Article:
Posted by David Menninger on Jan 4, 2011 4:55:16 PM
Cloud computing is having an increasingly large influence over the IT landscape. It’s likely that, whether you realize it or not, corporate data exists and or is migrating outside the walls of your organization. Recent research by Ventana Research shows that in areas such as customer services, sales, workforce or human capital management, software as a service (SaaS) or cloud-based applications increasingly are being accepted and adopted. In our benchmark research on business intelligence and performance management, for example, only 53 percent of prefer their systems on-premises, and we expect that percentage to decline in the next 12 to 24 months, in which more than one-third of organizations plan to begin using cloud-based or SaaS applications.
Posted by David Menninger on Dec 15, 2010 2:03:01 PM
Last week I attended salesforce.com’s Dreamforce user conference in San Francisco (Twitter #DF10). As a user of salesforce applications for the last four years in my previous positions, I was familiar with its analytic capabilities, or lack thereof. Certainly you can accomplish simple reporting and produce dashboards displaying salesforce data, which is adequate for narrowly focused reporting and analysis. However, as a user I was underwhelmed. For example, there are no built-in capabilities for pixel-perfect reporting, drill-and-pivot navigation of data, advanced visualization or predictive analytics. But if you need to perform serious what-if analysis or predictive analytics against your sales and marketing data, you’ll have to do some custom programming at least to make it work in salesforce. Given the overall importance of business intelligence, I was expecting to hear more at Dreamforce about new analytics capabilities for specific lines of business.
Posted by David Menninger on Dec 9, 2010 5:47:33 PM
Talend, a vendor of open source data integration tools, recently announced its acquisition of Sopera, an open source application integration company whose products are based on a service-oriented architecture (SOA). It simultaneously announced an additional $34 million of funding. As I pondered what the announcements mean, I couldn’t help but think of the bigger picture. Is this entrepreneurial action typical of an open source vendor?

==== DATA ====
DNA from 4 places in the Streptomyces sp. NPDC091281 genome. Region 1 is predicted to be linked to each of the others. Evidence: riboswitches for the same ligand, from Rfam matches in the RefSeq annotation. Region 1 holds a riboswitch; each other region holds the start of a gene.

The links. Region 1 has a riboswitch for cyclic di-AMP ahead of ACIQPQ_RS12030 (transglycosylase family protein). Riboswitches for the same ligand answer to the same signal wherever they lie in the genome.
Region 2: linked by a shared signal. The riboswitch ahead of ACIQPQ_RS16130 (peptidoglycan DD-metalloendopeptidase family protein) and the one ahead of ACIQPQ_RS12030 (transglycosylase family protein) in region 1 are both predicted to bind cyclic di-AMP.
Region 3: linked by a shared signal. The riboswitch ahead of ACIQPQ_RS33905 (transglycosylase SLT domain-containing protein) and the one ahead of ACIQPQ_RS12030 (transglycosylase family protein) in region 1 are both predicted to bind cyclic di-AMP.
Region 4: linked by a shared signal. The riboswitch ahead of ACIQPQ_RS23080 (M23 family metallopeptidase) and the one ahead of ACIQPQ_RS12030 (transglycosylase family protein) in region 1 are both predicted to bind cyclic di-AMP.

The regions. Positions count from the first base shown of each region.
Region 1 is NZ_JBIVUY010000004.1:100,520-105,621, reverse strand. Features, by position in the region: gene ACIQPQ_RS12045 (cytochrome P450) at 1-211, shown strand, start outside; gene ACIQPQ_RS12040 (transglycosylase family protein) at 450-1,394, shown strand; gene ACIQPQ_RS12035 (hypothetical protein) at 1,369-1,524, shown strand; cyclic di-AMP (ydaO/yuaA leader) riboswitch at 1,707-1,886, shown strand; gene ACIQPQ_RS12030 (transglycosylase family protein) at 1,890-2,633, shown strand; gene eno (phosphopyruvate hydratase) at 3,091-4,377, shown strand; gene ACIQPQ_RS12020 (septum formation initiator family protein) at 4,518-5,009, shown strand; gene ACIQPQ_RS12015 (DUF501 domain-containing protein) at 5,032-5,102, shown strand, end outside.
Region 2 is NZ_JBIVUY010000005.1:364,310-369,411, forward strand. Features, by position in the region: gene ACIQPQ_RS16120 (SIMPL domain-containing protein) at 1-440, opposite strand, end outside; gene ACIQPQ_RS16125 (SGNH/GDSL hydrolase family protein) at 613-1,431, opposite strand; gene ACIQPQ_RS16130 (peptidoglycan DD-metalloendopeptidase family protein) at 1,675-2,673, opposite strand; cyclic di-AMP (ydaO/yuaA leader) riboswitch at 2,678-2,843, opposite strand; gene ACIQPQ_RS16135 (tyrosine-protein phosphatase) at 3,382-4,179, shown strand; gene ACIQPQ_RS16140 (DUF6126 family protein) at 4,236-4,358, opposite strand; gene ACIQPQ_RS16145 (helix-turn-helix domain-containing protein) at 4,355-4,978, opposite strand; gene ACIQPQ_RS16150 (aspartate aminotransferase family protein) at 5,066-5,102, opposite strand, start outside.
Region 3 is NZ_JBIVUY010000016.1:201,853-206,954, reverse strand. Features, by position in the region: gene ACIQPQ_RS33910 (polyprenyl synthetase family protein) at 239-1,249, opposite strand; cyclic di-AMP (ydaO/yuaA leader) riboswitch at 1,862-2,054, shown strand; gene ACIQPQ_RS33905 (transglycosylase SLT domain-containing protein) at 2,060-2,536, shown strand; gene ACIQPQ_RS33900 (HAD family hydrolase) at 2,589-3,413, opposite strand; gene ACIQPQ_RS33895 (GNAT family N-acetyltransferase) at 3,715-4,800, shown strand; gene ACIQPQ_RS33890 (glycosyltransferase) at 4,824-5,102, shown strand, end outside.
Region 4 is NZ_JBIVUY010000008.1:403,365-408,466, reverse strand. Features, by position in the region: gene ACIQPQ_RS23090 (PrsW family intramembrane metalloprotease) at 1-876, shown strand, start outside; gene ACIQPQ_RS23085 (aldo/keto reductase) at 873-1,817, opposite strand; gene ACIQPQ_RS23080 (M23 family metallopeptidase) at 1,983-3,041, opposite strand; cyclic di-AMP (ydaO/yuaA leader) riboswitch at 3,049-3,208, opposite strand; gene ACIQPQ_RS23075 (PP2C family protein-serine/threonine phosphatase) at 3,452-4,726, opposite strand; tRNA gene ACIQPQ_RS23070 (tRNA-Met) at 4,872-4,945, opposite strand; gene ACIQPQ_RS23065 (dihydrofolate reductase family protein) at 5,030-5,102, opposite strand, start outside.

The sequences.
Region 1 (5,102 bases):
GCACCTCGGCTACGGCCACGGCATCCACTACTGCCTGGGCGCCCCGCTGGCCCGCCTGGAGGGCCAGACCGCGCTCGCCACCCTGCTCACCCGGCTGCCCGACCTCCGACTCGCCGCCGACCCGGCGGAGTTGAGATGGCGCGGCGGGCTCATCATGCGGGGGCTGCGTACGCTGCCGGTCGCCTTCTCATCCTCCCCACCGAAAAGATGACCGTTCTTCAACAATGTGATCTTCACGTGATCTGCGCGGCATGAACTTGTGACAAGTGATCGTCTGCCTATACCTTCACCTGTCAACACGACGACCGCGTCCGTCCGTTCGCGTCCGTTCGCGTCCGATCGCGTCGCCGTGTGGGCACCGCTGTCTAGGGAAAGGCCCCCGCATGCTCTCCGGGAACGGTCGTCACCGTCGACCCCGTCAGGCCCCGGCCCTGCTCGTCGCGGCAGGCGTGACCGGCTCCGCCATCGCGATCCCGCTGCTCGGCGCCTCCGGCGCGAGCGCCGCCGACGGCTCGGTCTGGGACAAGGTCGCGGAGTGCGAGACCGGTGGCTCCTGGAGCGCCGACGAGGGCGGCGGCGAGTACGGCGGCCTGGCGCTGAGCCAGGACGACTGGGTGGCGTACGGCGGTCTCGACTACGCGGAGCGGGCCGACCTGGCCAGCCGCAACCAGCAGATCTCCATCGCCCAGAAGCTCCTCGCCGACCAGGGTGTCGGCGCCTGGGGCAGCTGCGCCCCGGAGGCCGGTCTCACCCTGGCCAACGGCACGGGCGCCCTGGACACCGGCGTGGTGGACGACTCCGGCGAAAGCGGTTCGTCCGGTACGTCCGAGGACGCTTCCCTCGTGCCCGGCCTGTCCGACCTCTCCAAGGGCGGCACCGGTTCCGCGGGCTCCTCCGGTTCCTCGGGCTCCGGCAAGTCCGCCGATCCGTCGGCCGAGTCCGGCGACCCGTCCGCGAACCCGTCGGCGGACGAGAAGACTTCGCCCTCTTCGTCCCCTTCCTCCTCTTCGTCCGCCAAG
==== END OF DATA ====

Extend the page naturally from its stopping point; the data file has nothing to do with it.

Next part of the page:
Posted by David Menninger on Nov 30, 2010 11:14:29 AM
There’s a lot going on in search technology still, or again, depending on your perspective. We’ve analyzed search in a business context periodically over the years. I want to provide some more analysis on the business side of search after many announcements that I have been analyzing over the last two months from Endeca, our analysis of IBM Cognos, MarkLogic and my analysis of QlikView, all of which include significant enhancements to existing search capabilities in their most recent product upgrades.
Posted by David Menninger on Nov 26, 2010 6:05:27 PM
Tableau Software officially released Version 6 of its product this week. Tableau approaches business intelligence from the end user’s perspective, focusing primarily on delivering tools that allow people to easily interact with data and visualize it. With this release, Tableau has advanced its in-memory processing capabilities significantly. Fundamentally Tableau 6 shifts from the intelligent caching scheme used in prior versions to a columnar, in-memory data architecture in order to increase performance and scalability.
Posted by David Menninger on Nov 26, 2010 5:57:53 PM
Interest in and development of in-memory technologies have increased over the last few years, driven in part by widespread availability of affordable 64-bit hardware and operating systems and the performance advantages in-memory operations provide over disk-based operations. Some software vendors, such as SAP with its High-Performance Analytic Appliance (HANA) project has been advancing with momentum, have even suggested that we can put our entire analytic systems in memory.